Two years of financial performance data are revealing the frontrunners of the Medicare Shared Savings Program (MSSP). Less than 40 of the 300 participating accountable care organizations have earned shared savings in consecutive years, and it is not immediately clear why these 40 were so successful at controlling expenditures. A plausible explanation is that providers in successful MSSP ACOs also participate in other programs, such as medical homes, bundled payments, or even other ACOs that offer an opportunity to gain population health management expertise that can be leveraged to provide more efficient care.
Other value-focused programs, as it turns out, are common among providers in financially-successful ACOs. Among MSSP ACOs earning savings in both years, more than half included at least one physician practice recognized by the National Committee for Quality Assurance as a patient-centered medical home. Participation in the Bundled Payments for Care Improvement Initiative, which was designed to prepare providers to take on financial risk for episodes of care, and other ACOs are less common. But a number of the successful MSSP ACOs are driven by integrated delivery networks.
The finding of common medical home participation is significant because physicians must demonstrate competency in population health management to earn recognition for their practice. It makes sense, then, that an ACO with primary-care practices recognized as medical homes would have an easier job of coordinating patient care. On the flip side, less-successful ACOs may be at a disadvantage because they have not developed their care coordination infrastructure and experience to the same extent as a recognized medical home. Similarly, bundled payments can provide experience with taking on financial risk, which is vital in an environment where value-based contracts are becoming more common. In addition, participation in multiple ACO contracts by a group of providers reflects a commitment to population health management—often across different patient populations. Serving a greater proportion of patients that are under ACO contracts also requires a high degree of buy-in to the objectives associated with those ACOs, or else providers risk losing millions in shared savings.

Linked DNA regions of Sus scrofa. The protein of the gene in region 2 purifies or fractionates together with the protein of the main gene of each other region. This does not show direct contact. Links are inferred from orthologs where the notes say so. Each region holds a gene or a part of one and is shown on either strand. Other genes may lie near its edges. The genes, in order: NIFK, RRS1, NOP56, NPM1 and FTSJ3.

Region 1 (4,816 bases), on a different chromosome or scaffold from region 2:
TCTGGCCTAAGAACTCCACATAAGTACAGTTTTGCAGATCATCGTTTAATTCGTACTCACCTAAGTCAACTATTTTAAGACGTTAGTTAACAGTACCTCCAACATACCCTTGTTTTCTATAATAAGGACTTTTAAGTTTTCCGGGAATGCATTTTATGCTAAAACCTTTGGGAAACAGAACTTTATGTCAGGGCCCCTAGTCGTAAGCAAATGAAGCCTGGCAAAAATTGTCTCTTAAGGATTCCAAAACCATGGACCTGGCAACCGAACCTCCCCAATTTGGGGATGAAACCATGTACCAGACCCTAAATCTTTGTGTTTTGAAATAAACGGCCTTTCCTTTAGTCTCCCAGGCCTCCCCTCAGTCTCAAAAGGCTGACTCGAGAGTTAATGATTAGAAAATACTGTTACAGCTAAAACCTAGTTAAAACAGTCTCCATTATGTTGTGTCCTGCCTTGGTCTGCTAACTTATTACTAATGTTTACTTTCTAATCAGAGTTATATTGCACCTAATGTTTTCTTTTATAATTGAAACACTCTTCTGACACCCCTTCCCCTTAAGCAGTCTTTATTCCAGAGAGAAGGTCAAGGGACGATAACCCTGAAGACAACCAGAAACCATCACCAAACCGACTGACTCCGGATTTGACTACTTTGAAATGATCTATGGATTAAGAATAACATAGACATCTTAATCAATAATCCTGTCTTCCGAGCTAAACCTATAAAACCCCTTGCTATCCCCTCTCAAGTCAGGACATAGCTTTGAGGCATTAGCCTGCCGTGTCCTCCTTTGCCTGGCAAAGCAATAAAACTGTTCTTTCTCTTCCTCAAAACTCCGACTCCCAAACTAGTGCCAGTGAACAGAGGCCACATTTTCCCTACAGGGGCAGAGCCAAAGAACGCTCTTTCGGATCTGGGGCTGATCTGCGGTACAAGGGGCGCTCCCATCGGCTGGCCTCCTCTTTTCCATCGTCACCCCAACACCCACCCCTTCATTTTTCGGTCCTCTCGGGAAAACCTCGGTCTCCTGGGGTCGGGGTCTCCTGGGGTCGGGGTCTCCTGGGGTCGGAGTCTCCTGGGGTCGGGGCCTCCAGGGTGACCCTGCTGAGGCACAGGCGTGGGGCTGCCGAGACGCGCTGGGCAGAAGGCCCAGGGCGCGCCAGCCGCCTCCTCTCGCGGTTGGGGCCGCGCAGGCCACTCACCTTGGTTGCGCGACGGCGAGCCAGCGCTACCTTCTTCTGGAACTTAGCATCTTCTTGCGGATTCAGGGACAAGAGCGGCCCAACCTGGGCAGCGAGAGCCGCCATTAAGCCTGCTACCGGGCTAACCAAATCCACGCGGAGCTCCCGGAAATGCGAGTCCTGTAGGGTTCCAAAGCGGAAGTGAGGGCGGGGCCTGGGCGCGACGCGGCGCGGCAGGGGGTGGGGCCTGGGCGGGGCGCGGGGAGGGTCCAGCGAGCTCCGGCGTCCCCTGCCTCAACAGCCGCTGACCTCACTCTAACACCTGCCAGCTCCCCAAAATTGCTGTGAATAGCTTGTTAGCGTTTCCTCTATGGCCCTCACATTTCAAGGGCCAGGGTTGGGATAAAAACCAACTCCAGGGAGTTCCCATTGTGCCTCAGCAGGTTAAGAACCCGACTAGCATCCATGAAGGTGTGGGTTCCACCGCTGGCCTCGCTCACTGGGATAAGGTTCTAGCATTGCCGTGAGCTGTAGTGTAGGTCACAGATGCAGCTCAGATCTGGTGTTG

The structure of integrated delivery networks is likely another contributor to ACO success. IDNs consist of tightly integrated providers that commonly include value-focused elements such as care coordination initiatives, a shared technology platform, and shared clinical guidelines. Memorial Hermann Health System, based in Houston, is a prime example. The health system has pursued clinical integration initiatives for years and operates NCQA-recognized medical homes and two ACO contracts with commercial payers in addition to its MSSP ACO. Memorial Hermann earned more than $100 million in shared savings over the span of two years. Having a network of population health-focused providers with the capability to share information and coordinate care should position an ACO for success.
There are also other factors influencing ACO performance. For example, some organizations that are experienced at controlling costs made care coordination improvements before they began to participate, leaving little room for growth and making shared savings more difficult to earn. Dartmouth-Hitchcock and Sharp Healthcare are both drop-outs from Medicare’s Pioneer ACO program, which targeted organizations with care coordination experience for participation, because of difficulties in reducing expenditure amounts that were already lean.
Even though financial variables can be misleading as a marker of ACO achievement, a look at the small subset of high-achieving MSSP ACOs may begin to reveal provider characteristics related to ACO success.